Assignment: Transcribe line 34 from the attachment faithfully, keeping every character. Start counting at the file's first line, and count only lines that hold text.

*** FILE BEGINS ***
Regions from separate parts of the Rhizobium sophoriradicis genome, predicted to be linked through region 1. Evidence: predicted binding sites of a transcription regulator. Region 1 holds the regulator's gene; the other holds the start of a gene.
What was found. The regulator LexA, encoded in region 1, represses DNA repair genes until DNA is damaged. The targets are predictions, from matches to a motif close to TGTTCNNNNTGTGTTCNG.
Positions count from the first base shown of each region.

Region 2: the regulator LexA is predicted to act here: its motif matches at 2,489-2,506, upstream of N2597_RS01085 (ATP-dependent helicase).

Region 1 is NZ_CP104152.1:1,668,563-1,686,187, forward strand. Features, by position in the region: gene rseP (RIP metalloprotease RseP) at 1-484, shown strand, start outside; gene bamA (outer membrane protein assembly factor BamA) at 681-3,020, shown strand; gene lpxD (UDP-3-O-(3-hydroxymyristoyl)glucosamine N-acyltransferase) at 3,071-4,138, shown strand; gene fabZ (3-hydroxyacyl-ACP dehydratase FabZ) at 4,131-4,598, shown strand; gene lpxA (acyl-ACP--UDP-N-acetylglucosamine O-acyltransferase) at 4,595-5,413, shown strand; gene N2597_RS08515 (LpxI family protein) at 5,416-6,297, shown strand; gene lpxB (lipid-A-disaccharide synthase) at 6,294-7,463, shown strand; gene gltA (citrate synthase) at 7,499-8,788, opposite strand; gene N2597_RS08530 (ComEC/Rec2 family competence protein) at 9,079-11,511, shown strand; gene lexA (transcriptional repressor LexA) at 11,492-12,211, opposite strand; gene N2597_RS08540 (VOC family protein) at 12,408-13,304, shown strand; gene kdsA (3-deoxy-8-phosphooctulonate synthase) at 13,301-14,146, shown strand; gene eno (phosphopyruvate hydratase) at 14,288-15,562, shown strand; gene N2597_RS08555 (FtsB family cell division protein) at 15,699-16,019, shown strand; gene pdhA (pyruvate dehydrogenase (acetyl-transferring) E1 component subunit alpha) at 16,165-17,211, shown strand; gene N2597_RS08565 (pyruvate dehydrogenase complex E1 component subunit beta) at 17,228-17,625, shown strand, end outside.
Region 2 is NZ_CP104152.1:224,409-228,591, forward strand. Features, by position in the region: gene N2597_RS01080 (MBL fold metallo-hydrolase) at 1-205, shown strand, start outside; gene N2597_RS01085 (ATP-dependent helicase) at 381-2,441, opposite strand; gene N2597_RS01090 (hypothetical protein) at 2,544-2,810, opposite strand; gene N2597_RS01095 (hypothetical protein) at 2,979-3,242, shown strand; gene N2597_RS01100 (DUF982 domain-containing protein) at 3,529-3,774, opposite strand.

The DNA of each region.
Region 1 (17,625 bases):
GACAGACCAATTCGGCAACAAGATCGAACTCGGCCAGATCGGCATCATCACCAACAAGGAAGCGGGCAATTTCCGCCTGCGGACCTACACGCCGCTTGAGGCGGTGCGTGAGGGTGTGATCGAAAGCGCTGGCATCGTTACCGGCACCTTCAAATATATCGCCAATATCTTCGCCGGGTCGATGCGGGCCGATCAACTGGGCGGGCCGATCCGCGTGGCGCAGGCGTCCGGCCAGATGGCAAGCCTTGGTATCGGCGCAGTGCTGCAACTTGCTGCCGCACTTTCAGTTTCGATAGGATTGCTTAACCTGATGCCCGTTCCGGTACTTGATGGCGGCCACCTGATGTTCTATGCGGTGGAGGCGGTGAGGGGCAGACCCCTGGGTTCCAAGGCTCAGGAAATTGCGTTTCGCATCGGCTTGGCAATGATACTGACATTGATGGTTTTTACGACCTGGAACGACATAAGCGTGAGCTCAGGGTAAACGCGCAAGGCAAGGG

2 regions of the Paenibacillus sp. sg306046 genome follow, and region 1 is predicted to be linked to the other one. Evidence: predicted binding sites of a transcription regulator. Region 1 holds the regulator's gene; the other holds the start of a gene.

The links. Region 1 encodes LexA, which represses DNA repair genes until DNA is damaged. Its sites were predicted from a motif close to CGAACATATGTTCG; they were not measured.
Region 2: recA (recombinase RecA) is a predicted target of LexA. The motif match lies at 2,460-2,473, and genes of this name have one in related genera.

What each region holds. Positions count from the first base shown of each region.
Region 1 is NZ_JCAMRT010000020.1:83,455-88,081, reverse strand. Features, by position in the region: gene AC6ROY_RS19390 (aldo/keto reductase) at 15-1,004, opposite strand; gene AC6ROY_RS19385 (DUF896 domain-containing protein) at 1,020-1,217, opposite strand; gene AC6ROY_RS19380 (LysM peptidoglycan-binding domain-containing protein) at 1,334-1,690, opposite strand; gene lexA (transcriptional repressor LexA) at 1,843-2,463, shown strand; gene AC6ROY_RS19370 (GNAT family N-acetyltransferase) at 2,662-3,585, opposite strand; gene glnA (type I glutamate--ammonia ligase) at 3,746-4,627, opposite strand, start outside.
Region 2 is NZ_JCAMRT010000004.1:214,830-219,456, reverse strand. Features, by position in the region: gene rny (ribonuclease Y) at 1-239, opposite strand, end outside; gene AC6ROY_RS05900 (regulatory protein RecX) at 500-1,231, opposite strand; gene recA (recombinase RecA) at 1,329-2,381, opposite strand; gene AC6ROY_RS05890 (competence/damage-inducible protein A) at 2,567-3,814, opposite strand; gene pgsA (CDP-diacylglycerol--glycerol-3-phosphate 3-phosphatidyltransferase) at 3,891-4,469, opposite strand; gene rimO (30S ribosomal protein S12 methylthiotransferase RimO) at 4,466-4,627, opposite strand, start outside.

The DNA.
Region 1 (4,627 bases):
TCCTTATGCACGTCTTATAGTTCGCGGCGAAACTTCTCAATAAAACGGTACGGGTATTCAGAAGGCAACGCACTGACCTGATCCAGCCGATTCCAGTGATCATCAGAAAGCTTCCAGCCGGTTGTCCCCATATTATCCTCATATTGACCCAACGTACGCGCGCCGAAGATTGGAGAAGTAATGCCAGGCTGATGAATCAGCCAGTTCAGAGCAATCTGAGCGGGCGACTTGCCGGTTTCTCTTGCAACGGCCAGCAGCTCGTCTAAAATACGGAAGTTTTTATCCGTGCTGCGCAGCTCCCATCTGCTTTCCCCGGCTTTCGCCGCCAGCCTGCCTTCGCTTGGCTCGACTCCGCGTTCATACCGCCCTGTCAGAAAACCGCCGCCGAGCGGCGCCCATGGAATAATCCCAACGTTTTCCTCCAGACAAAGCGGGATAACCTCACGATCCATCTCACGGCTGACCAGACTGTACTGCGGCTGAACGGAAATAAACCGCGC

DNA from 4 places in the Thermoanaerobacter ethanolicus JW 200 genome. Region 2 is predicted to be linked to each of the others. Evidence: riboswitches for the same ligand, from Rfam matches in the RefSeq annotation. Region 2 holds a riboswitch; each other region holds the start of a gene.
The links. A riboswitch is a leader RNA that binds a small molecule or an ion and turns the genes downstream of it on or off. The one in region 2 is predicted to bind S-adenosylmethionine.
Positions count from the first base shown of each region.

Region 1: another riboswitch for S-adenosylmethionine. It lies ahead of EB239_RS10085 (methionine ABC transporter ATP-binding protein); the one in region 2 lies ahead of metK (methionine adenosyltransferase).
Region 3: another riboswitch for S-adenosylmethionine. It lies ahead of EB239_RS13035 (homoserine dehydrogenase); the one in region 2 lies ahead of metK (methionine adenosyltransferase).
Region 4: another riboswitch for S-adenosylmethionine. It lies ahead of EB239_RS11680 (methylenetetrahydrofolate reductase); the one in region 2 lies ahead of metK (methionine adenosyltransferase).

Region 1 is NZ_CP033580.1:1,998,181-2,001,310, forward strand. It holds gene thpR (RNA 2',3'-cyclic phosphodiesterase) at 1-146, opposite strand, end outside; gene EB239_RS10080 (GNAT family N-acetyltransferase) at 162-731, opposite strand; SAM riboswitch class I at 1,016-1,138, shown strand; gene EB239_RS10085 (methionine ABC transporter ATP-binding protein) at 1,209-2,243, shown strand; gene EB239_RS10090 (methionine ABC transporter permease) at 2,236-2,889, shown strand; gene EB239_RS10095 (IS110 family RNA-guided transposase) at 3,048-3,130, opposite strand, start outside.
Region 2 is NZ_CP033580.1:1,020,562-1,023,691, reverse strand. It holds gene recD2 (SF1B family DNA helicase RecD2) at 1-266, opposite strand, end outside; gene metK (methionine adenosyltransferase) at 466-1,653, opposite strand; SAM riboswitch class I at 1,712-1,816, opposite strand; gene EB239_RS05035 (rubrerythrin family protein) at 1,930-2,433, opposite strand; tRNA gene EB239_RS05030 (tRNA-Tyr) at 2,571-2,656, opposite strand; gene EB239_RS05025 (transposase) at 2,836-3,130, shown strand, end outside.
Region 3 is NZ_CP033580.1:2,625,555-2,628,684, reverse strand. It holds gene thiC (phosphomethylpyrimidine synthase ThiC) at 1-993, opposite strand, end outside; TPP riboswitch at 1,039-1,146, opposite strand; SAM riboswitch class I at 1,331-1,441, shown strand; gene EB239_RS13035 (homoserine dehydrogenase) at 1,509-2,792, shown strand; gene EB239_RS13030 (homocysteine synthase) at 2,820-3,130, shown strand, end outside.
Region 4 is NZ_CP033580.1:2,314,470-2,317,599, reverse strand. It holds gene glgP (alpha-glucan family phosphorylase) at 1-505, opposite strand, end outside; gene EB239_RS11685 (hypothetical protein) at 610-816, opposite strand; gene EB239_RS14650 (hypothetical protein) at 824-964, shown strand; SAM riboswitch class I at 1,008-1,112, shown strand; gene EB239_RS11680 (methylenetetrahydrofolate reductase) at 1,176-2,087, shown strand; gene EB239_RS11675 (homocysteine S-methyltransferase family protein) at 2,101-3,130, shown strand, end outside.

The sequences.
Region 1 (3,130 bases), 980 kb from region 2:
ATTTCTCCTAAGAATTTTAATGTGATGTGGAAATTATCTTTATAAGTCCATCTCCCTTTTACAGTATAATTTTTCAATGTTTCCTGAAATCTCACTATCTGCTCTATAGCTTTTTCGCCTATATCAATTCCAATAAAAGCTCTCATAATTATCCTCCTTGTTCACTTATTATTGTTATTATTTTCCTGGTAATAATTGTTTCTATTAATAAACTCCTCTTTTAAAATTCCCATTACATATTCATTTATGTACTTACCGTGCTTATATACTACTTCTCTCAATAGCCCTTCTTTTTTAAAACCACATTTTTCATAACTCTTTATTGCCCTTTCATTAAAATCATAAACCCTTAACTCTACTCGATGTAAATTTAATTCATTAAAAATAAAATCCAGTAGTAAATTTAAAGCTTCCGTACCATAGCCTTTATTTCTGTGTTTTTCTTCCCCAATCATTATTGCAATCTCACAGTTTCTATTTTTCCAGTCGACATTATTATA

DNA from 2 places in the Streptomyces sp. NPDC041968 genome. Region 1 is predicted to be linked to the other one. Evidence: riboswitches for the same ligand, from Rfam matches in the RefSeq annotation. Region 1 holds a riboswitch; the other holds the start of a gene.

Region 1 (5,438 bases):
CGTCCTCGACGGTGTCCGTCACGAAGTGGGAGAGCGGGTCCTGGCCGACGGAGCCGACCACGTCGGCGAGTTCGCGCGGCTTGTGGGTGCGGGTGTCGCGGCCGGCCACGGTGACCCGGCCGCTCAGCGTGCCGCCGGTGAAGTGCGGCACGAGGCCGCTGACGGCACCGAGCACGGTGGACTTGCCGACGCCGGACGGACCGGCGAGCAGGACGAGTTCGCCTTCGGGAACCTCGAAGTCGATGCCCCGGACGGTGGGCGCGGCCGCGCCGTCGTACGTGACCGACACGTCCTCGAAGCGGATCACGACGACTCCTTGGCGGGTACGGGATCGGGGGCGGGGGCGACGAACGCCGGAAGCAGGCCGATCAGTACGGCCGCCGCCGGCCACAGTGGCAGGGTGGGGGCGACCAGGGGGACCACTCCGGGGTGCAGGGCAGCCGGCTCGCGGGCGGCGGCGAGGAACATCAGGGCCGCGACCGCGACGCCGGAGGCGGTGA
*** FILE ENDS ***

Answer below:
CGTCCTCGACGGTGTCCGTCACGAAGTGGGAGAGCGGGTCCTGGCCGACGGAGCCGACCACGTCGGCGAGTTCGCGCGGCTTGTGGGTGCGGGTGTCGCGGCCGGCCACGGTGACCCGGCCGCTCAGCGTGCCGCCGGTGAAGTGCGGCACGAGGCCGCTGACGGCACCGAGCACGGTGGACTTGCCGACGCCGGACGGACCGGCGAGCAGGACGAGTTCGCCTTCGGGAACCTCGAAGTCGATGCCCCGGACGGTGGGCGCGGCCGCGCCGTCGTACGTGACCGACACGTCCTCGAAGCGGATCACGACGACTCCTTGGCGGGTACGGGATCGGGGGCGGGGGCGACGAACGCCGGAAGCAGGCCGATCAGTACGGCCGCCGCCGGCCACAGTGGCAGGGTGGGGGCGACCAGGGGGACCACTCCGGGGTGCAGGGCAGCCGGCTCGCGGGCGGCGGCGAGGAACATCAGGGCCGCGACCGCGACGCCGGAGGCGGTGA